This uneasy feeling starts to spiral when another Mean Girl puts a sarcastic comment on your social media because heaven-forbid your son still uses a pacifier at the age of two. Oh and don’t even think about bringing up your new fitness initiative if someone else isn’t on the same health train as you. Then a co-worker or friend starts the who-has -it-worse game and you have to try and play to catch up to her bad day. “Oh my god, you’re never going to believe what happened to me at the grocery store today …”
There is your uninspired recipe for a bad day.
It’s those quick hits of pain that somehow make us feel like the only way we can connect with people is through our sharing of needless suffering. That’s when we start entering the ring of hate and put up our fisticuffs, ready for a meaningless fight.
It’s those small defeats, those subtle hints of sarcasm and that one person that can make us feel insecure and fearful. It gives us the illusion that we are not good moms, that we are wasting our time to better ourselves, or that everything we do is wrong and nothing is right. Every time we get angry, our fight or flight response comes on and we throw on our extra gear and start to play defense.
When someone belittles you for something, whether it be about Motherhood, your goals in life, or just about you in general; it’s actually a strong signal coming from the other person that they are fearful of you overshadowing them in some way. When someone talks about you behind your back and starts taking you down to China town, they want other people to see your faults and short comings and bring you down to THEIR expectations. They’re trying to take you down to a level that makes them look better than you and their level is pretty low, so it’s not that hard.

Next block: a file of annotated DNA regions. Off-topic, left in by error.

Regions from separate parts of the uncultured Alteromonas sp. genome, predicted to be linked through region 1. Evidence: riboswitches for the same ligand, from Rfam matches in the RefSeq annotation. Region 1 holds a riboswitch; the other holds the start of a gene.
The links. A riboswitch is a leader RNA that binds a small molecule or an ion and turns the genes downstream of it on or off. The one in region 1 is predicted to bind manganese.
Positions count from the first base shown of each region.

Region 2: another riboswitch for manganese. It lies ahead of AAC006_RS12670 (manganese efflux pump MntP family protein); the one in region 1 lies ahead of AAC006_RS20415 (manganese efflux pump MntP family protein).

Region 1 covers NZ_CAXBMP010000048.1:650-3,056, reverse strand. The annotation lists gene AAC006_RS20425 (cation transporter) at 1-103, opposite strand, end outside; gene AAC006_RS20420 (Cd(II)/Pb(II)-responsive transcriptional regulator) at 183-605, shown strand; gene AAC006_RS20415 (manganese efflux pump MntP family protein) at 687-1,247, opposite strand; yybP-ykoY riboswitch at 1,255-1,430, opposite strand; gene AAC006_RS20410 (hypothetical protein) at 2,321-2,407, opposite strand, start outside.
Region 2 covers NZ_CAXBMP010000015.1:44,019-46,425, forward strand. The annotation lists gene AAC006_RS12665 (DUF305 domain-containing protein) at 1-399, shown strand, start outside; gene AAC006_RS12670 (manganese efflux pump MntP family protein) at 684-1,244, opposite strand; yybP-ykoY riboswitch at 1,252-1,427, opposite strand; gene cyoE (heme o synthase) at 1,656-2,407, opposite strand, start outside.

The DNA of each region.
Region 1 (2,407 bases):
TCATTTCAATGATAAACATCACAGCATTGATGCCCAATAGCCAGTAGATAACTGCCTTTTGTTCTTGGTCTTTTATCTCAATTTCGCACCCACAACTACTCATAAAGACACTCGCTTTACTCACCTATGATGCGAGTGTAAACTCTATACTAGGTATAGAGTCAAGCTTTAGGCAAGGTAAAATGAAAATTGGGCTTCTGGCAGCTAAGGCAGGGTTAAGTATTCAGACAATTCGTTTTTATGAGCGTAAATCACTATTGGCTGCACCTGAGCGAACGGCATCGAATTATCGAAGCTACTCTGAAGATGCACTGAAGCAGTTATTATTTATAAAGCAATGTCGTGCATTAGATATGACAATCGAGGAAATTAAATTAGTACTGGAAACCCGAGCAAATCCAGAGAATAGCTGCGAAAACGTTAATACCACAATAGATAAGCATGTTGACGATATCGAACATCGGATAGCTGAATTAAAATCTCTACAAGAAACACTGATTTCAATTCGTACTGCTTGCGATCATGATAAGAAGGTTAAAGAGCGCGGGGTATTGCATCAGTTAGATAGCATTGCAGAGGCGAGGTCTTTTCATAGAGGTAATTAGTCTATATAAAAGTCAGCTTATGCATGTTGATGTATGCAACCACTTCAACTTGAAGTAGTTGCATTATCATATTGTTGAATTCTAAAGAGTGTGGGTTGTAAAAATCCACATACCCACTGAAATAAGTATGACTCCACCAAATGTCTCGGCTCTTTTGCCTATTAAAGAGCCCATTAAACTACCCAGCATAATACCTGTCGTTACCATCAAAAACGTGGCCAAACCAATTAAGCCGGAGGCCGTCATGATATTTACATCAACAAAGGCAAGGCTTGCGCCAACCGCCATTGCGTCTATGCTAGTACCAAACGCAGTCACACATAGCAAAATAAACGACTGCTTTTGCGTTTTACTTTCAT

If you are a part of a tribe that talks about other people and constantly puts others down, go Dances with Wolves on their asses and get a new tribe.
The 3 types of Mean Girls & how to lead them to their spirit walk:
1. WRETCHED REGINA
She is the ring leader. This is her circus and you are her flying monkeys. She will be the one to bring up the feast of choice and she will be the one to end it with one last painful bite of her fangs.
In Lori Harder’s book, A Tribe Called Bliss (oh my God, get this book!), she explains the Regina’s of the world as the equivalent to fast food meals. They keep coming back for more because it’s quick, it’s cheap and it’s junk. That quick hit only lasts for so long until they start to feel their crown of crispy burnt French Fries start to slip and have to start holding Ronald’s clown shoes for ransom until they can get their next fix.
GUILTY. Although I can only count a few occasions when I have been the Regina, I still plead among the condemned. And it made me feel like the shittiest person alive. It just didn’t feel right. I mean, don’t get me wrong, AT THE TIME, it felt good to connect with someone who you have been trying to get close with for so long. You start to agree with them because you now have a commonality that makes you feel closer to that person. That vapid connection wares off quicker than dollar store lipstick and leaves you with a stain of regret and a cheap smear of remorse on your face.